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BU PSYC 362 - Psyc362Notesday3 2/3/15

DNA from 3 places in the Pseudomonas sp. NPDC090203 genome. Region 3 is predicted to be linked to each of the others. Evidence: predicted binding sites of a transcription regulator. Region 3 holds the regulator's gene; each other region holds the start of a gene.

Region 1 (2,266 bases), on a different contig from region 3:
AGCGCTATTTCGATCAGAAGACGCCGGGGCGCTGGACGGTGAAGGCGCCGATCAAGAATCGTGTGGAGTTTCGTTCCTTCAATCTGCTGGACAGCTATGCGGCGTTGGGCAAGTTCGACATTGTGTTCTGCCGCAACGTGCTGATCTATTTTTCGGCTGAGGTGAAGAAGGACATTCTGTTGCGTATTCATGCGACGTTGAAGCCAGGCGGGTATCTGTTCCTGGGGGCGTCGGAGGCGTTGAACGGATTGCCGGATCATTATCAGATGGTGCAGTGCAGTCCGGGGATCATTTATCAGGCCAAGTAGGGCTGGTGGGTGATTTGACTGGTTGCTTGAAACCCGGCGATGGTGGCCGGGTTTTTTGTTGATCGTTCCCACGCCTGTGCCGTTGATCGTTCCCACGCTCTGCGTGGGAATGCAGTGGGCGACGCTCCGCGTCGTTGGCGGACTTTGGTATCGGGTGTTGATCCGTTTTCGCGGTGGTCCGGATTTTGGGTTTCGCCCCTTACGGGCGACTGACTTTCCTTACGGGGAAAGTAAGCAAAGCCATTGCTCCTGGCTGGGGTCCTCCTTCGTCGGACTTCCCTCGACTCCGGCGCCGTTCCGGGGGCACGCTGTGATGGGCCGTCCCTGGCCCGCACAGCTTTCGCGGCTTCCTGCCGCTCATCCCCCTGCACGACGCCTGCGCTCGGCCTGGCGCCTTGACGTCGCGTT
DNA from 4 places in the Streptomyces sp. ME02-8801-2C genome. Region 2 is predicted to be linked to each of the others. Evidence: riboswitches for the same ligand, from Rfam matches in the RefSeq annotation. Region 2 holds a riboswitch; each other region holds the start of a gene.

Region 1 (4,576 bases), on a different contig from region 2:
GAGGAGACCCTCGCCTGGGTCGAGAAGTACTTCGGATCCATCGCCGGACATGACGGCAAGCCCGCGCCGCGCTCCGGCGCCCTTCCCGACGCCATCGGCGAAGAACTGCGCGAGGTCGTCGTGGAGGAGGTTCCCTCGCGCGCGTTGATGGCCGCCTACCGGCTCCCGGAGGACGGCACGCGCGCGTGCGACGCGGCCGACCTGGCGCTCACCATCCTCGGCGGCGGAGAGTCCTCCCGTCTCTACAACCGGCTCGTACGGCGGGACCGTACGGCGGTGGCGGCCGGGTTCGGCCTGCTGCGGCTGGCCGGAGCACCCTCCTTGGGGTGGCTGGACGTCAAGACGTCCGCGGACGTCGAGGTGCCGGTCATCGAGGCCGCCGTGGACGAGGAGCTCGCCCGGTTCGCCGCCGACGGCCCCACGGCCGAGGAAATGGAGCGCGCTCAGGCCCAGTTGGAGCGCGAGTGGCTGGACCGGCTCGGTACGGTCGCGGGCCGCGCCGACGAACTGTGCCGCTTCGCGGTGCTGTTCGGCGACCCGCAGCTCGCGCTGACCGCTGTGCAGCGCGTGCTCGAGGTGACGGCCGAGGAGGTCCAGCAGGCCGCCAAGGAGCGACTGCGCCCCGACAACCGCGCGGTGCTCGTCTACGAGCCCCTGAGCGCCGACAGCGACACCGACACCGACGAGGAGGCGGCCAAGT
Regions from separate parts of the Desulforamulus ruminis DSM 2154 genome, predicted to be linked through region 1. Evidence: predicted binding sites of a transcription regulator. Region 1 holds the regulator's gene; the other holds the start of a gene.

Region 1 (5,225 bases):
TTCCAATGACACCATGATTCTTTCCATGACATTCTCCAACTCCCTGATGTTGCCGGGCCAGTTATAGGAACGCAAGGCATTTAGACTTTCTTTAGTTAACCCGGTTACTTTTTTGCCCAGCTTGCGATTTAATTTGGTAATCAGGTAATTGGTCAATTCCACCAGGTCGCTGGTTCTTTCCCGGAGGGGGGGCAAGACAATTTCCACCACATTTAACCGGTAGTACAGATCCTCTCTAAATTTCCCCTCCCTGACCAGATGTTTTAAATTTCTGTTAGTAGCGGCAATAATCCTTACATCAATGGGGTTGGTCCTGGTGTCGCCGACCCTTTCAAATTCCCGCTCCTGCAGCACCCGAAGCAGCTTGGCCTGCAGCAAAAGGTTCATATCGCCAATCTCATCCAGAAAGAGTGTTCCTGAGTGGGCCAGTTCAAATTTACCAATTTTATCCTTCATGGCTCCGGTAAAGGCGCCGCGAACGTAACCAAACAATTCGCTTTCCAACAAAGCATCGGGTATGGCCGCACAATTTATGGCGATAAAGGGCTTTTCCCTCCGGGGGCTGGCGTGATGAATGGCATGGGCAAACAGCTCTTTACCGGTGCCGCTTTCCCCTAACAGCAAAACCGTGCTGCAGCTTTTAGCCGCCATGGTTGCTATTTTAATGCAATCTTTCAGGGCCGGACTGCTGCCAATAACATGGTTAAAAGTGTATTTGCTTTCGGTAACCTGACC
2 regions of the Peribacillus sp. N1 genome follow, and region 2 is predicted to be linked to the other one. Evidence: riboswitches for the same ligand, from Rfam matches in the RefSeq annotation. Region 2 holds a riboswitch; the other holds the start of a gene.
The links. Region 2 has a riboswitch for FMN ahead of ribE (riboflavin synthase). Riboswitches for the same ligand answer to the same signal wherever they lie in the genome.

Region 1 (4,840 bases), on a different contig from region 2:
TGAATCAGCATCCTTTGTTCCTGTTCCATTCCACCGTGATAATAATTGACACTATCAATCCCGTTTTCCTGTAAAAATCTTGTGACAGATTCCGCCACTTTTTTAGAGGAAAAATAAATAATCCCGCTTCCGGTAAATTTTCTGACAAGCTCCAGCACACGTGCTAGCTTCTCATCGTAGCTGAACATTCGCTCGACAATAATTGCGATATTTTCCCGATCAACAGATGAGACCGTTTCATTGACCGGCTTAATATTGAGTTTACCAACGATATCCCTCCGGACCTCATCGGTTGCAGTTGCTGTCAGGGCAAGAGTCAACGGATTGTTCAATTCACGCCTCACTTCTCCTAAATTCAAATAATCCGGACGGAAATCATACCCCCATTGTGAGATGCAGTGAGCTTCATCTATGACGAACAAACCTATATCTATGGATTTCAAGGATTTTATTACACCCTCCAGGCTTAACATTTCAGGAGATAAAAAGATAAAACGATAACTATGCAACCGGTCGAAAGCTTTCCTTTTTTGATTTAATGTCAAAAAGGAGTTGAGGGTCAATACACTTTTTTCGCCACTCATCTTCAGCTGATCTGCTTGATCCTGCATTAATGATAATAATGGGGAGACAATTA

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Psyc 362Class Notes for Exam 1--Chapter 22/3/15Nerve-Peripheral neural structure that contains a large number of Axons. It can be both (or just one) motor or sensory.Neuron internal structures:● organelles contained within cytoplasm [Nucleus, Endoplasmic reticulum-in charge of protein production, ribosomes-aid in protein protection, mitochondria, golgi apparatus]● Membrane-consists of lipid molecules, defies outer boundaries of cell, contained multitude of molecules that serve different functions (receptors, channels, transporter, etc).● Mitochondrial-extracts energy from nutrients and creates ATP● nucleus-contains genetic materials in the form of chromosomes (strands of DNA with associated proteins which carry genetic information) which is composed of DNA (long complex macromolecules of 2 interconnected neural strands and associated proteins. ● neurotransmitters-produced by neuron, mostly in the soma and need to be transported down the cell. Microtubules and neurofilaments are capable of such transportation down the axon.○ Axoplasmic transport-active process of propelling substances along microtubles (long strands of bundles of protein filaments arranged around a hollow core) that run the length of the axon. ● enzyme-molecule that controls a chemical rxn, combining or breaking apart a molecule.supporting cells (CNS): since neurons have high metabolic rates, they use supporting cells to supply nutrients to sustain themselves. ● Neuroglia-provide physical support, control nutrient flow, and are involved in phagocytosis (engulfing toxic/debris to remove from environment)1. Astrocytes-physical support, removes debris, becomes scar tissue and transports nutrients to neurons. May reproduce if there is an injury in order to fill space.2. microglia- phagocytosis and involvement in brain immune function3. oligodendroglia- physical support and form of myelin sheath around axons in brain (CNS)4. Schwann cells- form myelin for PNS● myelin-the layer around axon that specifically function to insulate the axon and accelerate the rate of action potential. Is formed by Oligodendroglia in CNS and Schwann cells in PNS (different formation method in these)Blood-Brain Barrier: there is a semi permeable barrier between the CNS and neural tissue thatis, in part, formed by cells in walls of the brains capillaries. It makes it so not all substances in the blood can reach the brain, which is necessary to keep certain toxins out. There are different levels of passivity throughout the barrier. ● Capillaries in body/PNS have more open gaps s opposed to those in the brain/CNSCommunicaiton within neurons: Action Potential● nerve cells are specialized for communicating with electrochemical signals/conduction. ○ Dendrites receive chemical message, chemical messengers activate receptors on dendritic membrane, and the receptors then activate the opening of ion channels which can alter membrane potential. The result can be state of A.P. andis propagated down the membrane of the Axon and causes a release of neurotransmitters from the terminal buttons.○ When the action potential reaches the terminal buttons, the release of neurotransmitters may produce an effect on the membrane of adjacent cells, connected by a synapse. This effect can be inhibitory or excitatory.● Electrical changes in cell can be measured by taking different formes of charges or potential across the membrane. Resting potential● use giant squid axon in seawater in recording chamber to measure resting potential using glass microelectrode to be inserted into axon. the voltage measures -70mV inside with respect to outside. To maintain resting p. the cell must work to maintain differences between inside and outside of cell in which the inside is more negative than the outside. ● “the wall” neuronal membrane with a number of channels inbedded into it● “the players” Ions [Na+, K+, Cl-, proteins within the cell (not ion)] are charged molecules (cations are positive, anions are negative). ○ Voltage dependent ion channels-in the wall, open or close depending on whether -70mV changes. ● to maintain RMP, (resting membranepotential) Na-K pumps must be active, Forces effecting change in charges:● Electrostatic pressure- attractive andrepulsive forces of charged particles● Diffusion- tries to even out theconcentration of molecules inside and outof membrane. ● relative ion concentration across the axonmembrane is while resting is shown →○ at rest, K+ can leave cell, causingthe exterior of the cell membraneto be slightly higher in charge than the inside○ depolarizing makes the inside of the cell less negative, which can generate an Action Potential.Action Potential--the stereotyped change in membrane potential ● if RMP moves past threshold, membrane potential quickly moves to +40mV and then returns to resting.The AP depends on ion movement across the membrane. ● AP has an ionic basis (as seen in picture above!): Na+ in upswing of spike (both forces persuade) and K+ out in response for downside of spike.● When membrane becomes depolarized and reached threshold, voltage dependent ion channels open to allow ion movement and further changes of the membrane potetial down the axon. 5 phases of AP:1. resting2. threshold3. rising (Na+ channel opens and Na+ ions enter cell)4. falling (K+ channels open next so K+ can leave the cell, producing hyperpolarization.5.


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